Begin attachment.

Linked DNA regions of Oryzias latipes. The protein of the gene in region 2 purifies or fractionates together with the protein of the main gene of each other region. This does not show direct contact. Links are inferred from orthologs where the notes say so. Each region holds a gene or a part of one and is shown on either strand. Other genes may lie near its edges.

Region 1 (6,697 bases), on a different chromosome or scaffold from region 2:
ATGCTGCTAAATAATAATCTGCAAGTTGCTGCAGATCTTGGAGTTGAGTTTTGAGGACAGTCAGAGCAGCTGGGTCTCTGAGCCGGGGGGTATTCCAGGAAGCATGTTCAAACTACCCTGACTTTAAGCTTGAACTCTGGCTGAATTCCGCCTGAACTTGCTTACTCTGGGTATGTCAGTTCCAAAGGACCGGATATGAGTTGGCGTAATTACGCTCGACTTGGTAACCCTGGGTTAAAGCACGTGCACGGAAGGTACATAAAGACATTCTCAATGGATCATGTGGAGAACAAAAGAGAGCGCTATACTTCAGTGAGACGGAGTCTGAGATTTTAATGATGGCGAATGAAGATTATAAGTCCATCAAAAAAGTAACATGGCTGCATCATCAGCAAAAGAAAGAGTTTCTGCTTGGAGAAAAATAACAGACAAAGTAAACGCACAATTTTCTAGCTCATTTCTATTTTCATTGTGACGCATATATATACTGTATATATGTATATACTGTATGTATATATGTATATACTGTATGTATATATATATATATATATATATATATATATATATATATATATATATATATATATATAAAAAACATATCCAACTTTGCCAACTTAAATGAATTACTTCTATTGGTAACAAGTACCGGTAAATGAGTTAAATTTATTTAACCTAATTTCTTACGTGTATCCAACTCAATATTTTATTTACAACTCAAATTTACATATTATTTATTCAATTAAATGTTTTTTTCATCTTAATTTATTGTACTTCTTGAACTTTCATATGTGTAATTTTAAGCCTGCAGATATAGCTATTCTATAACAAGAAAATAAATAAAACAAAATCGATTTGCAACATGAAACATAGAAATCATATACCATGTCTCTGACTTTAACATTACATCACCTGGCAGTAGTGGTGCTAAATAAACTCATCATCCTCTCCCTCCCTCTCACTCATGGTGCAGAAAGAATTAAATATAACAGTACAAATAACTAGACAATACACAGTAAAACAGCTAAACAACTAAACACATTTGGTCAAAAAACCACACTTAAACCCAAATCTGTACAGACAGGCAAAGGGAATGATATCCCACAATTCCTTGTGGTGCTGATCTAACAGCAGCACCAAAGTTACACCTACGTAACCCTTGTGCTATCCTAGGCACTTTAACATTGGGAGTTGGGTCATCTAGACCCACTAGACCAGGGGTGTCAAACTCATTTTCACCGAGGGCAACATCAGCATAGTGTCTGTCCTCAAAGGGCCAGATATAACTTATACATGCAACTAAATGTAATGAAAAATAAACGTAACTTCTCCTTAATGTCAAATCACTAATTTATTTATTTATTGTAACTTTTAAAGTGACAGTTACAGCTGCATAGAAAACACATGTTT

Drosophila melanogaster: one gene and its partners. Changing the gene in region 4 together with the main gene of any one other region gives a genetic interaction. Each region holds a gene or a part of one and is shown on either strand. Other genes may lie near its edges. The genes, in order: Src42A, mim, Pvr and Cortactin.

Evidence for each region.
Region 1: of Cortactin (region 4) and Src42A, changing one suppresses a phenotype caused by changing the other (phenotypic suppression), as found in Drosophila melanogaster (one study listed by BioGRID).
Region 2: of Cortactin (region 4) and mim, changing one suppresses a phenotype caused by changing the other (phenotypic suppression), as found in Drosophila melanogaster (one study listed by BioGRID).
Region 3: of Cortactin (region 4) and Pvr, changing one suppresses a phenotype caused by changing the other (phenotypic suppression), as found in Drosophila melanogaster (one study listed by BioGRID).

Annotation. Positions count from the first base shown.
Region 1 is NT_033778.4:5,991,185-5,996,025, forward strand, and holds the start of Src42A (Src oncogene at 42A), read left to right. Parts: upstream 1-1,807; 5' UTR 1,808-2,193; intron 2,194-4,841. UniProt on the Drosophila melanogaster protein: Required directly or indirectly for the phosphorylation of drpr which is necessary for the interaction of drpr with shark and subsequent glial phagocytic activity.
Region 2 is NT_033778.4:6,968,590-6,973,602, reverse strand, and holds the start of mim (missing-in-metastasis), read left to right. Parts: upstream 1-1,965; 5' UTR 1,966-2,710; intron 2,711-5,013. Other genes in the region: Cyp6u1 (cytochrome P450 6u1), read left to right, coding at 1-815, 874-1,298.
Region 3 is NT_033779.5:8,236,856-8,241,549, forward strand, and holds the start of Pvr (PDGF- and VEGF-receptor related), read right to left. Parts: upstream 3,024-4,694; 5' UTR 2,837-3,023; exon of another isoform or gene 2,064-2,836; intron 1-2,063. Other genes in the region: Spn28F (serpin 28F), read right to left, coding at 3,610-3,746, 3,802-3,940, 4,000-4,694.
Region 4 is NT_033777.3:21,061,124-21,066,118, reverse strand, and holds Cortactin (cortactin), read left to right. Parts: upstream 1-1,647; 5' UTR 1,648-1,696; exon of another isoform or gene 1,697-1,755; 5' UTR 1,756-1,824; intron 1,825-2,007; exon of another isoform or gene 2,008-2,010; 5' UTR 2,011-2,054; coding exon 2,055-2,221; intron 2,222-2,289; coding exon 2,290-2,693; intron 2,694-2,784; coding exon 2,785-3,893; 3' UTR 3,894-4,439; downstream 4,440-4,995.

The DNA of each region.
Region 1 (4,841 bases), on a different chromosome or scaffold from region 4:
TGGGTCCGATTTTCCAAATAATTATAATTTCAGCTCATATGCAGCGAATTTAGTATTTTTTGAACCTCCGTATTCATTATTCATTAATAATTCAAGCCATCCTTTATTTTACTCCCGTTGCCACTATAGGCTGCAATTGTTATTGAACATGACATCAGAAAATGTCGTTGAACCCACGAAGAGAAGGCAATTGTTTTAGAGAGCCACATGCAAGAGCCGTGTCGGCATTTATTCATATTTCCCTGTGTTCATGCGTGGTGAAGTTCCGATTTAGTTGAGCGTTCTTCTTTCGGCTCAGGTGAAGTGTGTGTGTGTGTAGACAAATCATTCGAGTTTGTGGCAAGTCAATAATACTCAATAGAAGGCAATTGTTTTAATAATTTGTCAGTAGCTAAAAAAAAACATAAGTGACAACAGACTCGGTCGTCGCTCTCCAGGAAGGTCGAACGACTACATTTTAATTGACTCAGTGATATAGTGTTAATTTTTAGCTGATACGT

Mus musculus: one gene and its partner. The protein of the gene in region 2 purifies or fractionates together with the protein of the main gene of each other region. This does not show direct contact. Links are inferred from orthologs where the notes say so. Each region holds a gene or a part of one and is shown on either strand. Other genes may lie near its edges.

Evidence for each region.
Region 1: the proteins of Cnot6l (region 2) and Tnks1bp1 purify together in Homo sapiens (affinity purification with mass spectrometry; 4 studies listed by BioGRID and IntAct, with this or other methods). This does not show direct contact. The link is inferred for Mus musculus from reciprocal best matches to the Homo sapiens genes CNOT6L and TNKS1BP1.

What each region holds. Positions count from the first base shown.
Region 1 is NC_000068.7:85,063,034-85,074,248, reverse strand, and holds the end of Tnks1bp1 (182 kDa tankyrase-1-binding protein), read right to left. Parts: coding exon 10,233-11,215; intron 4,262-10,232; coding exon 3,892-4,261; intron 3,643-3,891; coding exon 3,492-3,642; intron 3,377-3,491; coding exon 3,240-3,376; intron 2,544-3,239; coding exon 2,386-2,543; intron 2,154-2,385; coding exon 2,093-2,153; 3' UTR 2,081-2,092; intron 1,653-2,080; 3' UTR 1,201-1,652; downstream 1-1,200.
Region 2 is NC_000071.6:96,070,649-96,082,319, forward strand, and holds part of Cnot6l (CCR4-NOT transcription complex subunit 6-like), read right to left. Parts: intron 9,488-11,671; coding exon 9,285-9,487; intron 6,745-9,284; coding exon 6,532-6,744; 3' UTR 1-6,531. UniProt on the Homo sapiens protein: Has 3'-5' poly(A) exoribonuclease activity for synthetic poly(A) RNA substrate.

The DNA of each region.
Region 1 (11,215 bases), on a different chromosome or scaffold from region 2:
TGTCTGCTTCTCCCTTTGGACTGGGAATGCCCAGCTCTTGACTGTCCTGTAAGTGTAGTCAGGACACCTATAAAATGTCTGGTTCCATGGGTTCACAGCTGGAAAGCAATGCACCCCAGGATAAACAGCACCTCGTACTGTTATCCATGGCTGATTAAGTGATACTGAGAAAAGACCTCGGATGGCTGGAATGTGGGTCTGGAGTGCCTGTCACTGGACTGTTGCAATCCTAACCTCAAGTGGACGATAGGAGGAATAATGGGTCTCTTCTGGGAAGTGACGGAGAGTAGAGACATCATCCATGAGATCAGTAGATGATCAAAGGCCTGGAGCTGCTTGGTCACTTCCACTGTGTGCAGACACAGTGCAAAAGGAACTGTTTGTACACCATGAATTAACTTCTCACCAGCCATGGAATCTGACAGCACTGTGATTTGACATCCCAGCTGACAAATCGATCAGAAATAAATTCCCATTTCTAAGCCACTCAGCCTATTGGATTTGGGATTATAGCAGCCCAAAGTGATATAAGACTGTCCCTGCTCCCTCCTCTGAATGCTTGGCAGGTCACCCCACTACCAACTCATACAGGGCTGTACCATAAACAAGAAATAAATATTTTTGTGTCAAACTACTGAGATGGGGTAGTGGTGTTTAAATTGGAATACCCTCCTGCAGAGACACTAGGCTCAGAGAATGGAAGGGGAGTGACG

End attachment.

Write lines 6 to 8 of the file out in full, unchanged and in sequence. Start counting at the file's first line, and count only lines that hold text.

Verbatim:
Region 1: of Cortactin (region 4) and Src42A, changing one suppresses a phenotype caused by changing the other (phenotypic suppression), as found in Drosophila melanogaster (one study listed by BioGRID).
Region 2: of Cortactin (region 4) and mim, changing one suppresses a phenotype caused by changing the other (phenotypic suppression), as found in Drosophila melanogaster (one study listed by BioGRID).
Region 3: of Cortactin (region 4) and Pvr, changing one suppresses a phenotype caused by changing the other (phenotypic suppression), as found in Drosophila melanogaster (one study listed by BioGRID).